Business / Markets

Boyuan case to spark more delistings

By Li Xiang (China Daily) Updated: 2016-03-24 08:20

Boyuan case to spark more delistings

Investors check stock prices at a securities brokerage in Huaibei, Anhui province. [Photo/IC]

Report suggests as many as 40 troublesome firms are bracing for disciplinary action by regulator

Analysts expect China's securities watchdog to delist more problematic companies this year, as it seeks to restore investor confidence through an intensified elimination of law-breaking listed firms.

The Shanghai Stock Exchange on Monday delisted Zhuhai Boyuan Investment Co Ltd, the first company to be ousted by the China Securities Regulatory Commission for violation of disclosure rules and fraudulent practices, including forging commercial bills and inflating asset and profit.

Analysts said the case could now lead to more delistings, as the regulator seeks to nurture a healthier and more stable market.

South China Morning Post on Tuesday cited a source close to the CSRC as saying the regulator had compiled a list of 30 to 40 troublesome companies, and could be poised to initiate more delistings.

"The report is not unfounded, as the CSRC has made it very clear it will toughen its stance toward market irregularities and financial crime," said Dong Dengxin, a finance researcher at the Wuhan University of Science and Technology.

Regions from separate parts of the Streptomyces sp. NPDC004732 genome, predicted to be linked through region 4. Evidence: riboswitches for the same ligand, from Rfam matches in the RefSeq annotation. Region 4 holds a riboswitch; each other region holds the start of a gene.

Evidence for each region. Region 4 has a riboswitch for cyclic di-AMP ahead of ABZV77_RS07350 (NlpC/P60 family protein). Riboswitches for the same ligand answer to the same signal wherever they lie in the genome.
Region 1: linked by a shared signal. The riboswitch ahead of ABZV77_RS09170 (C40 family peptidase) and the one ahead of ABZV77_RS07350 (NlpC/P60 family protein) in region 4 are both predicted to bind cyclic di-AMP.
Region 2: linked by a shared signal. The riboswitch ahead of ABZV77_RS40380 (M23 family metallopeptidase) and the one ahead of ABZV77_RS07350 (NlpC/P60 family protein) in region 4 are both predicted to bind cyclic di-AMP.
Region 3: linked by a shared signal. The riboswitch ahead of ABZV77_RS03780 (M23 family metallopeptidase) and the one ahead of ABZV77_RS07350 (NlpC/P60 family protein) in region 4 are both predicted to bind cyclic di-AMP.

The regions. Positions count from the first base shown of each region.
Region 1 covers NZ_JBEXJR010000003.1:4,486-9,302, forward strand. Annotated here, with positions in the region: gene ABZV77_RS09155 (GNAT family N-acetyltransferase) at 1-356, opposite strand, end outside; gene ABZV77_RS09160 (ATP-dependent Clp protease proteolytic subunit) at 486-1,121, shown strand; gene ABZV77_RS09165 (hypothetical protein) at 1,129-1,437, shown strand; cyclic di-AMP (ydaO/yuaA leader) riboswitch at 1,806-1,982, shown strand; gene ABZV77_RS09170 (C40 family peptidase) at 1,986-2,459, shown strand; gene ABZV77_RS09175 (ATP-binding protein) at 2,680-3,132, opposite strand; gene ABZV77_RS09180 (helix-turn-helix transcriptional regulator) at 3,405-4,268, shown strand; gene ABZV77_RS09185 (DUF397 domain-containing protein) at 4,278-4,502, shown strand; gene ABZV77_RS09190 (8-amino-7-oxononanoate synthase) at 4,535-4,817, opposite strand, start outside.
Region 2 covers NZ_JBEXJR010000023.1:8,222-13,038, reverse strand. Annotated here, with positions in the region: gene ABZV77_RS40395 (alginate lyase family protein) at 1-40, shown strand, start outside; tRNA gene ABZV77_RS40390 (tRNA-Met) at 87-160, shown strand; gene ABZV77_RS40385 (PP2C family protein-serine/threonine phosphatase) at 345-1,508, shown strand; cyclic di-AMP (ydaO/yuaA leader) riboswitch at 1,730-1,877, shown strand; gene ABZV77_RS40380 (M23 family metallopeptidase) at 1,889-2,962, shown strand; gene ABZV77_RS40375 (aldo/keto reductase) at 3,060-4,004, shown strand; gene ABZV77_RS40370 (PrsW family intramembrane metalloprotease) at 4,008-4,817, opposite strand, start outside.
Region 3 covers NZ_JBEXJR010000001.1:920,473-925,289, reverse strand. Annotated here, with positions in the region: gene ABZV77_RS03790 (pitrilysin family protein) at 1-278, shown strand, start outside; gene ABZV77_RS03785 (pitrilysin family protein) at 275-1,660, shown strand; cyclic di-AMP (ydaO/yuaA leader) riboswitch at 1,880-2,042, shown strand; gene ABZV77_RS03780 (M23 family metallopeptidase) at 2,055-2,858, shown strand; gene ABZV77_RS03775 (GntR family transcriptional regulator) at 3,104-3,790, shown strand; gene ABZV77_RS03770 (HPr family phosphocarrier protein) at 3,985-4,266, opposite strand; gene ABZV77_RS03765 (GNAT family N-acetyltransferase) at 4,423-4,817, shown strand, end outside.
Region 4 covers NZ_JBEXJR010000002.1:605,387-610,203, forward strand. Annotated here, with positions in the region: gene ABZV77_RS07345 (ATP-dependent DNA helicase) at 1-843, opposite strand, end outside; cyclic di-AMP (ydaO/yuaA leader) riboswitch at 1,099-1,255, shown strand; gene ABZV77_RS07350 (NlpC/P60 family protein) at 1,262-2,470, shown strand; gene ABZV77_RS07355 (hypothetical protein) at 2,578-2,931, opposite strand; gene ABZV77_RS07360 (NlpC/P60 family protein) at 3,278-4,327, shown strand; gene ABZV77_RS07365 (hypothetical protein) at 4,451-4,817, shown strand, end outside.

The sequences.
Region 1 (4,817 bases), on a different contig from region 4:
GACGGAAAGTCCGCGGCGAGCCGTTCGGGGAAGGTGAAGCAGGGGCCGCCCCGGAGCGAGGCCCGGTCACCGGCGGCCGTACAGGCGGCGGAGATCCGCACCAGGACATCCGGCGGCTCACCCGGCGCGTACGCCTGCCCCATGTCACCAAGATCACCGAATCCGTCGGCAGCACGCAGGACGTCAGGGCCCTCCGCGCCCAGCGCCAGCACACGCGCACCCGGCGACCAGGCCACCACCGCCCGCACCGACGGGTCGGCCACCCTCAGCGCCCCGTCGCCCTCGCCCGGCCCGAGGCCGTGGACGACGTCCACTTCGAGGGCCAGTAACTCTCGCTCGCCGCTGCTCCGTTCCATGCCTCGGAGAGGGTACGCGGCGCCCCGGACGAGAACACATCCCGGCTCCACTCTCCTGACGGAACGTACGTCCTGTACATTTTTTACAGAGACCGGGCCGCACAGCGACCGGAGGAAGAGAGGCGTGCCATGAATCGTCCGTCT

Boyuan became the first company to be delisted after the CSRC refined the mechanism in 2014, with the aim of eliminating what it considered "trash" companies.

Analysts now said Boyuan's delisting could also stem the growing interest in shell companies, seen as ideal avenues for so-called backdoor listings by Chinese companies, and help clamp down on other illegal market activities.

"The Boyuan case could mark the beginning of a new regulatory approach in China with an emphasis on the rule of law," said China International Capital Corp in a research note.

"It will also help deter illegal activities including speculation on shell companies, insider trading and financial frauds."

So far this year, at least 42 listed companies have issued warnings of possible delistings, citing reasons including rising losses and being probed by the securities regulator for possible wrongdoings, according to financial data provider Wind Information.

A previously ineffective delisting mechanism has been one of the root causes blamed for recent market manipulation, and dishonest accounting practices by some firms.

Analysts said a more effective delisting mechanism will also help pave the way for the launch of the much-anticipated registration-based initial public offering system.

"The registration-based IPO reform intends to raise listing efficiency," said Dong.

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